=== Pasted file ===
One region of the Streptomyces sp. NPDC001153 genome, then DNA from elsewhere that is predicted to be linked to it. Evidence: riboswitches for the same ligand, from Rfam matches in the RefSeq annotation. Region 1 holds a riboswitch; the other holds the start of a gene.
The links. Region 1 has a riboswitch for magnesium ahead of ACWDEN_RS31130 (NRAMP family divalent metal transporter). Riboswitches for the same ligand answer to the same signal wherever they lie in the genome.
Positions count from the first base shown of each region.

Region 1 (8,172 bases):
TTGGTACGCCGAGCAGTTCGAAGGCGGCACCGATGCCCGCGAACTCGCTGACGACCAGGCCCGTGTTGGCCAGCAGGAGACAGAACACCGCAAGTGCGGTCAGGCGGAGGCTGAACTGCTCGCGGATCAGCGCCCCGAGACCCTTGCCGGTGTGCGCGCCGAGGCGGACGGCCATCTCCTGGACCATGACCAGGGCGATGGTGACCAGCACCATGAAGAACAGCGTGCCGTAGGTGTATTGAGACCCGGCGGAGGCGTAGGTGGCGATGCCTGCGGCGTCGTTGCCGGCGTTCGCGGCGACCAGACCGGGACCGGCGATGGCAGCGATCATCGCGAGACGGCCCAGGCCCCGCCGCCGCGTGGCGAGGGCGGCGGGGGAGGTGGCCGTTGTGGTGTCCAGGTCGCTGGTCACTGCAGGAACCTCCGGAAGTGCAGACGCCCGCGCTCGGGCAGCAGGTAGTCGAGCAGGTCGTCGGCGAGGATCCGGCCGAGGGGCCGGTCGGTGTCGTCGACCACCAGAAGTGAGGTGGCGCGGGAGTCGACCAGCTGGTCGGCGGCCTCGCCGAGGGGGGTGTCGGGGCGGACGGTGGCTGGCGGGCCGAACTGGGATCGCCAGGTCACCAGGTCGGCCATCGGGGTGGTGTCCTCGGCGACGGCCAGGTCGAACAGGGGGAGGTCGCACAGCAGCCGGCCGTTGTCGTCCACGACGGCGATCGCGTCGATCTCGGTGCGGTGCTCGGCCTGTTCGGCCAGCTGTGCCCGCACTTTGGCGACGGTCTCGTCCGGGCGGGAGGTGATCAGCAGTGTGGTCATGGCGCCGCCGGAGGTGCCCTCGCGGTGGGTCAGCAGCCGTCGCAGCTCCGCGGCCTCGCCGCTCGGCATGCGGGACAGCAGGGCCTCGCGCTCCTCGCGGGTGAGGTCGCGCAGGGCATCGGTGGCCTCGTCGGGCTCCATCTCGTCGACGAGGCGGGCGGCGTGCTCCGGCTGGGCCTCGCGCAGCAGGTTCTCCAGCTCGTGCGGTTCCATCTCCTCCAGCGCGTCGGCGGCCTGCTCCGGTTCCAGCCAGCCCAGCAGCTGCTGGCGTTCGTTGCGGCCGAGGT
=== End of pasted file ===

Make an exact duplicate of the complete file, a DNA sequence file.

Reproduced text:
One region of the Streptomyces sp. NPDC001153 genome, then DNA from elsewhere that is predicted to be linked to it. Evidence: riboswitches for the same ligand, from Rfam matches in the RefSeq annotation. Region 1 holds a riboswitch; the other holds the start of a gene.
The links. Region 1 has a riboswitch for magnesium ahead of ACWDEN_RS31130 (NRAMP family divalent metal transporter). Riboswitches for the same ligand answer to the same signal wherever they lie in the genome.
Positions count from the first base shown of each region.

Region 1 (8,172 bases):
TTGGTACGCCGAGCAGTTCGAAGGCGGCACCGATGCCCGCGAACTCGCTGACGACCAGGCCCGTGTTGGCCAGCAGGAGACAGAACACCGCAAGTGCGGTCAGGCGGAGGCTGAACTGCTCGCGGATCAGCGCCCCGAGACCCTTGCCGGTGTGCGCGCCGAGGCGGACGGCCATCTCCTGGACCATGACCAGGGCGATGGTGACCAGCACCATGAAGAACAGCGTGCCGTAGGTGTATTGAGACCCGGCGGAGGCGTAGGTGGCGATGCCTGCGGCGTCGTTGCCGGCGTTCGCGGCGACCAGACCGGGACCGGCGATGGCAGCGATCATCGCGAGACGGCCCAGGCCCCGCCGCCGCGTGGCGAGGGCGGCGGGGGAGGTGGCCGTTGTGGTGTCCAGGTCGCTGGTCACTGCAGGAACCTCCGGAAGTGCAGACGCCCGCGCTCGGGCAGCAGGTAGTCGAGCAGGTCGTCGGCGAGGATCCGGCCGAGGGGCCGGTCGGTGTCGTCGACCACCAGAAGTGAGGTGGCGCGGGAGTCGACCAGCTGGTCGGCGGCCTCGCCGAGGGGGGTGTCGGGGCGGACGGTGGCTGGCGGGCCGAACTGGGATCGCCAGGTCACCAGGTCGGCCATCGGGGTGGTGTCCTCGGCGACGGCCAGGTCGAACAGGGGGAGGTCGCACAGCAGCCGGCCGTTGTCGTCCACGACGGCGATCGCGTCGATCTCGGTGCGGTGCTCGGCCTGTTCGGCCAGCTGTGCCCGCACTTTGGCGACGGTCTCGTCCGGGCGGGAGGTGATCAGCAGTGTGGTCATGGCGCCGCCGGAGGTGCCCTCGCGGTGGGTCAGCAGCCGTCGCAGCTCCGCGGCCTCGCCGCTCGGCATGCGGGACAGCAGGGCCTCGCGCTCCTCGCGGGTGAGGTCGCGCAGGGCATCGGTGGCCTCGTCGGGCTCCATCTCGTCGACGAGGCGGGCGGCGTGCTCCGGCTGGGCCTCGCGCAGCAGGTTCTCCAGCTCGTGCGGTTCCATCTCCTCCAGCGCGTCGGCGGCCTGCTCCGGTTCCAGCCAGCCCAGCAGCTGCTGGCGTTCGTTGCGGCCGAGGT